Replying to LO30706 --
Philip Keogh <Philip.Keogh@leedsth.nhs.uk> wrote:
>I think it is significant that when one is active and one searches
>for knowledge and this search has associated with it some
>"passion" or reason to search, then the internalization of that
>knowledge is successful.
Greetings dear Philip,
Thank you very much for your reply
I do not want to split hairs. But as for myself, i am daily in search of
new information (not knowledge) articulated by people who had the
knowledge living in them to do so. I am very much aware of the
internalization of this information by a process which i call "digestion".
What i do is to break this information into its bytes and fit them firmly
on my own knowledge "kernels". These knowledge "kernels" have emerged
because of my practical experiences.
>Conversely, if one receives information, "learn by rote", become
>a depository for information without understanding it, and not
>having a care for its existence (past, present or future), the
>learning does not take place - memorization only.
How right you are. The most vexing of it all is that once a student has
fallen into this habit of rote learning, it is more difficult to get free
from it than from drug addiction.
>You can no doubt identify where most of my thoughts have
>originated from (Polanyi), but the more I read of his works the
>more I appreciate them. But more than this his ideas are so
>pragmatic. Perhaps this is because of his scientific background.
Undoubtably yes! I think i can pinpoint it closer. Polanyi was a physical
chemist. Physical chemists distinguish carefully (tacitly in most cases)
between "theories espoused" and "theories in action". The very nature of
physical chemistry is such that only "theories in action" will let you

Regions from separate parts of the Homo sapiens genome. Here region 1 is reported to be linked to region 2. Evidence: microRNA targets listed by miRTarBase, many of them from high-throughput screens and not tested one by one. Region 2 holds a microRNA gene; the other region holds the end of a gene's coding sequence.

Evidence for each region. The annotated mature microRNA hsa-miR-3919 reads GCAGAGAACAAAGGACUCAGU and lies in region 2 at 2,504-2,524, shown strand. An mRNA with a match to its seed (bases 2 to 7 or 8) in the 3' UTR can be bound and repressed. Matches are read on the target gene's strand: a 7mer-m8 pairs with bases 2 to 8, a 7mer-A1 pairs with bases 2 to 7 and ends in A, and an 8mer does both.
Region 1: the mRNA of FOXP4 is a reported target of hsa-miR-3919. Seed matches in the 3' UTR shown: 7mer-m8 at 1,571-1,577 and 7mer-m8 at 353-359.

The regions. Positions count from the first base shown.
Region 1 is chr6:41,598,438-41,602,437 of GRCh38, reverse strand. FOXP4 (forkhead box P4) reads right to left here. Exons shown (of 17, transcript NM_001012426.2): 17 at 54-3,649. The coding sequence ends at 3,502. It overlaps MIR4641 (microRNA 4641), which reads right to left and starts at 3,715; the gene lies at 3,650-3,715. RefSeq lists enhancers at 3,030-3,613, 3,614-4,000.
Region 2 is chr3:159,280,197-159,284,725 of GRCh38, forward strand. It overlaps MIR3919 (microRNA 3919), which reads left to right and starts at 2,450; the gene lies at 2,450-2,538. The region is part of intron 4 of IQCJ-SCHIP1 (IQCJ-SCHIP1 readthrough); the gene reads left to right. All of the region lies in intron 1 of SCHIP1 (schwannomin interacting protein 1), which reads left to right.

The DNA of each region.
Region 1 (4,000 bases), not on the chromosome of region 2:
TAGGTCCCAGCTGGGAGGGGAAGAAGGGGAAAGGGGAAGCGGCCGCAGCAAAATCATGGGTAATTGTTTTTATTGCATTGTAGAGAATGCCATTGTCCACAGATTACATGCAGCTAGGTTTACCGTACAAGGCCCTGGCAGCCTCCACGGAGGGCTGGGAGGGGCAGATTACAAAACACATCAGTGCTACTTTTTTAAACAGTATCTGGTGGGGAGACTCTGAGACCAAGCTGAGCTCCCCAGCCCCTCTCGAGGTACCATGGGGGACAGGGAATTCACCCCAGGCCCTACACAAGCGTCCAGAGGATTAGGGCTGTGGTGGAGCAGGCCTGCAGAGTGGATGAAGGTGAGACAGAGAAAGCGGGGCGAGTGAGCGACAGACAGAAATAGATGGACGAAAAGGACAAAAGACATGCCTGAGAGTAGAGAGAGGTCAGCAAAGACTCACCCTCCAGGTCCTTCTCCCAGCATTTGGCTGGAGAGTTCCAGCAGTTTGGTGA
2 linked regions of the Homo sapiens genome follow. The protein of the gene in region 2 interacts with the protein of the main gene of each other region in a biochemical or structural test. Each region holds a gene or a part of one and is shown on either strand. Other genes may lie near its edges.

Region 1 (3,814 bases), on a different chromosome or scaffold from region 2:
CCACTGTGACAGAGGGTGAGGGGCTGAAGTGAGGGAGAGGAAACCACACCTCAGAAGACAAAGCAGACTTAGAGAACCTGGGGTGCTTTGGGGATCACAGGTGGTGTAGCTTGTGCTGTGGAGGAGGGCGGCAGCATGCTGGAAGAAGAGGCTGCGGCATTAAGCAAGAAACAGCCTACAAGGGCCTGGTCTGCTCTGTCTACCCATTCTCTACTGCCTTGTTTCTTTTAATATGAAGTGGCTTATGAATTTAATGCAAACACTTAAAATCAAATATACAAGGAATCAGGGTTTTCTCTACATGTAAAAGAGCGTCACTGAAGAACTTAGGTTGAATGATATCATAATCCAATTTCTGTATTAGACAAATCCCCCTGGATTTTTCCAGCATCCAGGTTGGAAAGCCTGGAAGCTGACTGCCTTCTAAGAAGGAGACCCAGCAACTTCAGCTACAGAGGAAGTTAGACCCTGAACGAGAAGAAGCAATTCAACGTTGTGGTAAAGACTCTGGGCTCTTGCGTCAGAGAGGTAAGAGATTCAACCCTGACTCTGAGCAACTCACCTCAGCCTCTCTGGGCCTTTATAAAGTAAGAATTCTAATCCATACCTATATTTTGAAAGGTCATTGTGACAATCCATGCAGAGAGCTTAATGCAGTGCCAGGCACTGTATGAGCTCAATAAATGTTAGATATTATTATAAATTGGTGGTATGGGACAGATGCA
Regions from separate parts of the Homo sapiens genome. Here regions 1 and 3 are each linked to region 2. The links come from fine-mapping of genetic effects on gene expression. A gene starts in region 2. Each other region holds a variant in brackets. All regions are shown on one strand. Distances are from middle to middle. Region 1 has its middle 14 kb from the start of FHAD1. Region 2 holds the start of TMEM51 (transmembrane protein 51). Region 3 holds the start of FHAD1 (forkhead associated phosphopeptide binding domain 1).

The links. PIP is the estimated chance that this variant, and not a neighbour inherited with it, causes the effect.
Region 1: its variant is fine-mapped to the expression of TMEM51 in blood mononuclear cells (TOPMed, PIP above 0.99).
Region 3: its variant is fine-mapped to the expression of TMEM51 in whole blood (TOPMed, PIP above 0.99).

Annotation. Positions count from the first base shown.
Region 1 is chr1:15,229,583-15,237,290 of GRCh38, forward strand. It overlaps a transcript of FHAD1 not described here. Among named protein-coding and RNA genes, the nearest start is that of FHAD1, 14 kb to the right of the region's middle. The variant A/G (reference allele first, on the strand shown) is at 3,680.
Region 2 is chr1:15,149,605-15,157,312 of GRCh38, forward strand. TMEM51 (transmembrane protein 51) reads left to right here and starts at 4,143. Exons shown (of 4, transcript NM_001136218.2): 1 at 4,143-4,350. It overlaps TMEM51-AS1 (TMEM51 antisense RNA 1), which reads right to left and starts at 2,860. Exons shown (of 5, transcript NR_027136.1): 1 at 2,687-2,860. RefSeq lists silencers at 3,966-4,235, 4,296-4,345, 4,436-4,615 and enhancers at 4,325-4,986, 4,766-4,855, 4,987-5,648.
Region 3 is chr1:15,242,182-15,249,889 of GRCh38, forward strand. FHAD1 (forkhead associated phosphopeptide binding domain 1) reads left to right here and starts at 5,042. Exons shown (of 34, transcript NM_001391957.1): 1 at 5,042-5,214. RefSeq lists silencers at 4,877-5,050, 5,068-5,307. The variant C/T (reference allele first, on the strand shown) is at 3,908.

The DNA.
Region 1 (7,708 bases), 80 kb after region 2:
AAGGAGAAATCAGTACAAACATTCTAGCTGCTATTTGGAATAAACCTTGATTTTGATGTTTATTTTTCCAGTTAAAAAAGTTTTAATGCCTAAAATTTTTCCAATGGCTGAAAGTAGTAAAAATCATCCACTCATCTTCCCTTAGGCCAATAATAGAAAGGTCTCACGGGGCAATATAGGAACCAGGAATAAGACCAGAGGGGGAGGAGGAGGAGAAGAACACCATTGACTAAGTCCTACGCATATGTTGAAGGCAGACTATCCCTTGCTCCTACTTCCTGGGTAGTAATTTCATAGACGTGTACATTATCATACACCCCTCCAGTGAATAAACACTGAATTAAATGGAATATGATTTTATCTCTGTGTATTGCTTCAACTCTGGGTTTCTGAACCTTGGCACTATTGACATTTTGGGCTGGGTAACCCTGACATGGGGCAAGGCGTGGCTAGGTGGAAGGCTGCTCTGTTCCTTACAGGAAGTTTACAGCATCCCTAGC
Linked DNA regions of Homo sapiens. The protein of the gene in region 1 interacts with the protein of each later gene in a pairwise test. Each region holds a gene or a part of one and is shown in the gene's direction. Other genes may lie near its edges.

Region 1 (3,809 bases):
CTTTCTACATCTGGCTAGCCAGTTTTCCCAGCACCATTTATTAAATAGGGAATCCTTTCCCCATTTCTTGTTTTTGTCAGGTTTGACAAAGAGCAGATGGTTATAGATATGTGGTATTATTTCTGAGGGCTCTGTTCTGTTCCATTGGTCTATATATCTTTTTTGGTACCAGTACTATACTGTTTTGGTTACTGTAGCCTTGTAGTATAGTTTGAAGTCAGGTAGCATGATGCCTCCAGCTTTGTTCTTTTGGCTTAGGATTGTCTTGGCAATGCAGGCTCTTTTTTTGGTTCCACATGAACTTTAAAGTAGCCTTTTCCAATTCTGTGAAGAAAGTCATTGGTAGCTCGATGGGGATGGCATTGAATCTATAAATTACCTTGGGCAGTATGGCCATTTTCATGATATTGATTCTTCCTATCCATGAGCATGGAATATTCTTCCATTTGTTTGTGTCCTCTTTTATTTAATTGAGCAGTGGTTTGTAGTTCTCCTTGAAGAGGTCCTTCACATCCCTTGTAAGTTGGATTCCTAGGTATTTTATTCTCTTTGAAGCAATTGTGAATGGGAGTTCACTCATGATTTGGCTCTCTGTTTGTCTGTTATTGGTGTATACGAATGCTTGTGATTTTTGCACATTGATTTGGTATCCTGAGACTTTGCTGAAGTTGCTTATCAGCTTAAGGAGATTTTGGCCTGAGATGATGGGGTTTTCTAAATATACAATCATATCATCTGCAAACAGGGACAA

advance in the subject. It is too complex to let "theories espoused" take
you on psychodellic trips.
>Reading the threads of this series of interchanges, I would like
>to point out to fellow readers his works. I am not a philosopher
>by any means and found them a difficult read at first, but with
>perseverence and the help of others I have come to a better
>understanding of them.
May i suggest something else. Study also the works of AN Whitehead. He was
a brilliant mathematician who turned to philosophy. Whitehead and Polanyi
complement each other extraordinary. Both place utmost emphasis on the
values which keeps society civilised. Both sees education as the key to
unlock these values. Had they known about Senge's formal articulation of a
LO (Learning Organisation), i think they would have championed the LO as
caretaker of these values.
Einstein was no philosopher. But should you include him with these two
gentlemen, the result is a formidable trio. Unfortunately, in the case of
Einstein we have to rely much on his private correspondence and the
documentations of others who have talked with him. It says much for the
inner resilience of these three men that as the world became crazier, they
became increasingly bastions for sanity.
With care and best wishes
At de Lange <email@example.com> Snailmail: A M de Lange Gold Fields Computer Centre Faculty of Science - University of Pretoria Pretoria 0001 - Rep of South Africa
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